Orion CEO's pay rise 'unacceptable'

02:40, Jul 23 2014
Rob Jamieson, Orion
ORION: Rob Jamieson stepped in to some big shoes when he became chief executive.

A Christchurch City councillor says a hefty pay rise for Orion New Zealand chief executive Rob Jamieson is unacceptable.

It was reported today the boss of the council-owned electricity lines company had received a 30 per cent pay rise in the past year.

Jamieson was paid between $720,000 and $730,000 in the March 2014 financial year, the annual report shows. In the previous year he was paid between $540,000 and $550,000.

Councillor Glenn Livingstone said there was no question an increase that large was unacceptable.

"It's not a personal thing, but look, that's way out of touch in a low-wage city," he said.

"The increase is almost two times what councillors receive annually."


Livingstone praised Jamieson's work, but said there was a disconnect between what was paid in the corporate world and what people in everyday Christchurch earned.

Cr Raf Manji questioned whether private-sector salaries should be paid to what was essentially a public monopoly, and called Jamieson's pay "excessive".

"I would like to see a bit more pay restraint," he said.

Manji said how the salaries of chief executives of council-owned assets were set was something the council should discuss after the Cameron report - which will provide options for improving the council's financial health - is released later this month.

The new pay takes Jamieson above what Canterbury Earthquake Recovery Authority chief executive Roger Sutton was paid in his final year as Orion boss

Sutton resigned as Orion CEO in May 2011 and the 2011 annual report put top staff remuneration for the 2010 and 2011 financial years between $680,000 and $710,000. Jamieson took on the role in August 2011.

Orion said in a statement today that when Jamieson was taken on Orion agreed to pay him an incentive payment if his performance was satisfactory over the three years to the end of August 2014. The one-off payment was to be about 15 per cent of his base salary.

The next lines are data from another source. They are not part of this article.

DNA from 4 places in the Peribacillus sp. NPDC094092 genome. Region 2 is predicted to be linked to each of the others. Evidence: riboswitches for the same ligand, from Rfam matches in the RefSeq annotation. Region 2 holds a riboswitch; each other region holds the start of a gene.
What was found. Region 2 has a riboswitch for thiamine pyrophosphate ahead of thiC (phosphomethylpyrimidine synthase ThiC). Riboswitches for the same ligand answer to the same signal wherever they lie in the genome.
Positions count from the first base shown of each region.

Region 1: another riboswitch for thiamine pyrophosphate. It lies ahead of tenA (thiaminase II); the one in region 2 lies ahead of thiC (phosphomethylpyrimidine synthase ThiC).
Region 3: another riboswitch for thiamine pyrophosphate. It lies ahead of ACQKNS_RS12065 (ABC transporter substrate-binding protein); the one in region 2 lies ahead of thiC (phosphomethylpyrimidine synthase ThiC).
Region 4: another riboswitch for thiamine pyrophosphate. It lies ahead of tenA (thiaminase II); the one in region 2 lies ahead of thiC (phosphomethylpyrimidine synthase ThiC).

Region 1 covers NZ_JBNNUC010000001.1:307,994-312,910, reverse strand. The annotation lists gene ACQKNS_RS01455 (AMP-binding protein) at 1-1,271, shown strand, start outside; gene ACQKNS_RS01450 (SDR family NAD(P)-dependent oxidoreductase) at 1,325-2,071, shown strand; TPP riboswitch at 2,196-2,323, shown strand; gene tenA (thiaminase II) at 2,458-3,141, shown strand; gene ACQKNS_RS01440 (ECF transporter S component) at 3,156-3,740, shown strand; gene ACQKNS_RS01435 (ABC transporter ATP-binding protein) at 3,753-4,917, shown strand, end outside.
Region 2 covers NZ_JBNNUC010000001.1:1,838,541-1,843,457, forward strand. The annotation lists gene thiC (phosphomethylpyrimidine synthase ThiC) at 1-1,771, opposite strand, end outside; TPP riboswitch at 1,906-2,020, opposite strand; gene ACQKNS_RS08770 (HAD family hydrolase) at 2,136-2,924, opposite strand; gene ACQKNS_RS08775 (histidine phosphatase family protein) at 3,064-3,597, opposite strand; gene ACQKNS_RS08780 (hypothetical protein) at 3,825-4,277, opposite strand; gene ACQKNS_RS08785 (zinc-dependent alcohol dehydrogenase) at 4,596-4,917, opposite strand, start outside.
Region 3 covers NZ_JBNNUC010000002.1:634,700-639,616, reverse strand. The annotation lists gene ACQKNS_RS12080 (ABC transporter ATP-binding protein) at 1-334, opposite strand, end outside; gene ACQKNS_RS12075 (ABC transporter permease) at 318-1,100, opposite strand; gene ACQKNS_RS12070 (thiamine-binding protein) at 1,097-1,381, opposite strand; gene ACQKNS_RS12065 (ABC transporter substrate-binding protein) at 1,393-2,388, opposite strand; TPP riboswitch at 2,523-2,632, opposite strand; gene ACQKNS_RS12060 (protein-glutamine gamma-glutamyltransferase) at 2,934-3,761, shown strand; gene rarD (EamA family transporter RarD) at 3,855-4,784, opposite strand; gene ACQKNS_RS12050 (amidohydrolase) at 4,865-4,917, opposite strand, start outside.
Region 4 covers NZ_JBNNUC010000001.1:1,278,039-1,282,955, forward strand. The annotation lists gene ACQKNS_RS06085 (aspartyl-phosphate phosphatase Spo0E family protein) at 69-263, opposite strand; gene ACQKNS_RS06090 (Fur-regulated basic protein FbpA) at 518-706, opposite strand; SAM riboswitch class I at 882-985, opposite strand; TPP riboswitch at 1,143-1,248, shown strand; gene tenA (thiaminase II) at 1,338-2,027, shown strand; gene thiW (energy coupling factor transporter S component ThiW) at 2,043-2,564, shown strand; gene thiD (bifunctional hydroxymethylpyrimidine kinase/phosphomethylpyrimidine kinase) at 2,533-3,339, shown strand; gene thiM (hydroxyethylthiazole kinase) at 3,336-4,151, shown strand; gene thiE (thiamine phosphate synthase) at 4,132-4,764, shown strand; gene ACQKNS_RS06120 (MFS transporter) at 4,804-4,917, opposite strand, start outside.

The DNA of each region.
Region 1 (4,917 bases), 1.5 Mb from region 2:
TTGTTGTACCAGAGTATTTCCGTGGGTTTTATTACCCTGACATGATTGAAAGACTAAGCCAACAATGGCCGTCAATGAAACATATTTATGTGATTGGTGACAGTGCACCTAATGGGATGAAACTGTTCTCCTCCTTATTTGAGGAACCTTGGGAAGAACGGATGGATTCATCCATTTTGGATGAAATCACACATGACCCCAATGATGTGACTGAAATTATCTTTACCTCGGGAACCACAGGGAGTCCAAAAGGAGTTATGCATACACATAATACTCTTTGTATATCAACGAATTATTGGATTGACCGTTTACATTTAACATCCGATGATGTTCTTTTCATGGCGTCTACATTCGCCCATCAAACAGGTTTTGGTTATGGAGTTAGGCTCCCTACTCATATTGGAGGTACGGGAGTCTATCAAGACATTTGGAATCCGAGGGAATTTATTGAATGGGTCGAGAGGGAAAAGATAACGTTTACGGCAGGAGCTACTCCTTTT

The board had decided Jamieson had more than met the requirement in the way he had managed Orion's recovery from the earthquakes and its significant rebuild investment in trying times in the past three years, the statement said.

In the March 2014 year he has been paid half the incentive payment, which accounted for his pay increase. The other half is to be paid in the year to March 2015.

Orion said Jamieson's pay was below the market median for his position equivalent during the last three years.

"It is absolutely critical that Orion has strong leadership and management, and that the company has a chief executive that is a high performer with technical expertise, that can also offer stability to the company and stakeholders," Orion said.

Christchurch City Council owns almost 90 per cent of Orion with the Selwyn District Council owning the rest.


The electricity lines company has reported a net profit of $50.5 million but wants to take on higher debt in the next few years as it continues a quake recovery plan.

The profit for the year to March 31 was just ahead of the prior financial year's $49m.

The company has paid its owners $34m in dividends, up $2m on the previous year. The dividends are paid to ultimate shareholders Christchurch City, through its investment arm Christchurch City Holdings Ltd (89.3 per cent), and the Selwyn District Council (10.3 per cent).

Orion chief executive Rob Jamieson said it was a sound financial performance by the the electricity distribution company, which was taking on debt for capital investment but at the same time keeping costs under control. The network was damaged in the 2010 and 2011 earthquakes.

Orion's interest bearing debt at March 31 was $76m. The company forecast this would grow by $135m over the next three years to March 31 2017 to around $211m.

This was because it planned significant capital expenditure. It increased capital spending to $84m in 2014, up $13m from the previous financial year. In 2015 it planned capital spending of around $78m.

But debt would remain within prudent levels, Jamieson said.

"2019 remains our target for getting the network back to the same level of resilience and reliability as pre-quake. That's on track."

The company's assets were now valued at over $1 billion, up by $110m from the prior financial year, with some of that gain due to revaluations.

Revenues increased to $268.2m from $260.9m, backed by increased demand as the city rebuilt after the quakes, he said.

Orion is targeting a net profit of $48m in 2015 and $51m in 2016.

Earlier this year the Commerce Commission released a decision allowing Orion an 8.4 per cent increase in lines charges to apply from April 1 and gave a five year guidance on the prices the company was allowed to charge.

Jamieson said Orion thus would not initially be part of the Commerce Commission's latest draft decision on allowable returns for power and gas lines companies.

That decision could cut New Zealand consumers' bills by about $33m a year.

Electricity use in the network's region was recovering, and the number of new connections to Orion's network increasing, he said. As a result of extra work, Orion had increased staffing levels by 10 per cent since the quakes, to 180 employees, with contractor numbers also up.

The Press